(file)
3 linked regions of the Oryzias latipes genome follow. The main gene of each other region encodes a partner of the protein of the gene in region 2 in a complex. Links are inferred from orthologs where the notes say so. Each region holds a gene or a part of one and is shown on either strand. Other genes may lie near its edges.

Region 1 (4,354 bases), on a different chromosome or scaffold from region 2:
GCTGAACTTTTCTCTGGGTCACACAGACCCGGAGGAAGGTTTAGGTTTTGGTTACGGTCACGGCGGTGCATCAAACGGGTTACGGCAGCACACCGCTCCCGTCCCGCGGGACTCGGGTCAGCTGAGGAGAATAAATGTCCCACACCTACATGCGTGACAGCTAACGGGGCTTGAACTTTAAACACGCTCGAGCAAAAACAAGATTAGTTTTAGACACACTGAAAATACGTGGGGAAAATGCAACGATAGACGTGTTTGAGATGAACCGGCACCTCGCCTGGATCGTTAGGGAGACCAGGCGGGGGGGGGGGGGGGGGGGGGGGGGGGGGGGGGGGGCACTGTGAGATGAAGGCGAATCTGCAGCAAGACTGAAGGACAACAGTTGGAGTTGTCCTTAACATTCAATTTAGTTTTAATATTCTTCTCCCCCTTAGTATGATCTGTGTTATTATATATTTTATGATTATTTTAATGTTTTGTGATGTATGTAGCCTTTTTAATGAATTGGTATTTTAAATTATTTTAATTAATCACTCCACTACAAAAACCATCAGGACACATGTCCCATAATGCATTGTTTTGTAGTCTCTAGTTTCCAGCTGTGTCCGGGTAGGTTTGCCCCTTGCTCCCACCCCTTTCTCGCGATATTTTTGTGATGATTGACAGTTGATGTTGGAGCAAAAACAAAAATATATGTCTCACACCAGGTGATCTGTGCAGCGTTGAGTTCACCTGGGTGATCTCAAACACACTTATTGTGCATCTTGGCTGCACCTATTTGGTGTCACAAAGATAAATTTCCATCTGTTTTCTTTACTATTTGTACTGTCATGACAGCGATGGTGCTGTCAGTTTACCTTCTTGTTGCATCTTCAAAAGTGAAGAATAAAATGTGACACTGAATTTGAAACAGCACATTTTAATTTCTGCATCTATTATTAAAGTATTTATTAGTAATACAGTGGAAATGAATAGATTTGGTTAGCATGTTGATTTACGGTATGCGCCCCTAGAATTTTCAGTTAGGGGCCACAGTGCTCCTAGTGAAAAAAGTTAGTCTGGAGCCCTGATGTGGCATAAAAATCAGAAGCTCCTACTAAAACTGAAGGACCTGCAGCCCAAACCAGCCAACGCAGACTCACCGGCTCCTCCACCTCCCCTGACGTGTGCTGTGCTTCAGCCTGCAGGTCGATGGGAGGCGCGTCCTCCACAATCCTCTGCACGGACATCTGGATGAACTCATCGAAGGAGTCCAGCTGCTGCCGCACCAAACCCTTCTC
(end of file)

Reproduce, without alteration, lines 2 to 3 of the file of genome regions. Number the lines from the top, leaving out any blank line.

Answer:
Region 1 (4,354 bases), on a different chromosome or scaffold from region 2:
GCTGAACTTTTCTCTGGGTCACACAGACCCGGAGGAAGGTTTAGGTTTTGGTTACGGTCACGGCGGTGCATCAAACGGGTTACGGCAGCACACCGCTCCCGTCCCGCGGGACTCGGGTCAGCTGAGGAGAATAAATGTCCCACACCTACATGCGTGACAGCTAACGGGGCTTGAACTTTAAACACGCTCGAGCAAAAACAAGATTAGTTTTAGACACACTGAAAATACGTGGGGAAAATGCAACGATAGACGTGTTTGAGATGAACCGGCACCTCGCCTGGATCGTTAGGGAGACCAGGCGGGGGGGGGGGGGGGGGGGGGGGGGGGGGGGGGGGGCACTGTGAGATGAAGGCGAATCTGCAGCAAGACTGAAGGACAACAGTTGGAGTTGTCCTTAACATTCAATTTAGTTTTAATATTCTTCTCCCCCTTAGTATGATCTGTGTTATTATATATTTTATGATTATTTTAATGTTTTGTGATGTATGTAGCCTTTTTAATGAATTGGTATTTTAAATTATTTTAATTAATCACTCCACTACAAAAACCATCAGGACACATGTCCCATAATGCATTGTTTTGTAGTCTCTAGTTTCCAGCTGTGTCCGGGTAGGTTTGCCCCTTGCTCCCACCCCTTTCTCGCGATATTTTTGTGATGATTGACAGTTGATGTTGGAGCAAAAACAAAAATATATGTCTCACACCAGGTGATCTGTGCAGCGTTGAGTTCACCTGGGTGATCTCAAACACACTTATTGTGCATCTTGGCTGCACCTATTTGGTGTCACAAAGATAAATTTCCATCTGTTTTCTTTACTATTTGTACTGTCATGACAGCGATGGTGCTGTCAGTTTACCTTCTTGTTGCATCTTCAAAAGTGAAGAATAAAATGTGACACTGAATTTGAAACAGCACATTTTAATTTCTGCATCTATTATTAAAGTATTTATTAGTAATACAGTGGAAATGAATAGATTTGGTTAGCATGTTGATTTACGGTATGCGCCCCTAGAATTTTCAGTTAGGGGCCACAGTGCTCCTAGTGAAAAAAGTTAGTCTGGAGCCCTGATGTGGCATAAAAATCAGAAGCTCCTACTAAAACTGAAGGACCTGCAGCCCAAACCAGCCAACGCAGACTCACCGGCTCCTCCACCTCCCCTGACGTGTGCTGTGCTTCAGCCTGCAGGTCGATGGGAGGCGCGTCCTCCACAATCCTCTGCACGGACATCTGGATGAACTCATCGAAGGAGTCCAGCTGCTGCCGCACCAAACCCTTCTC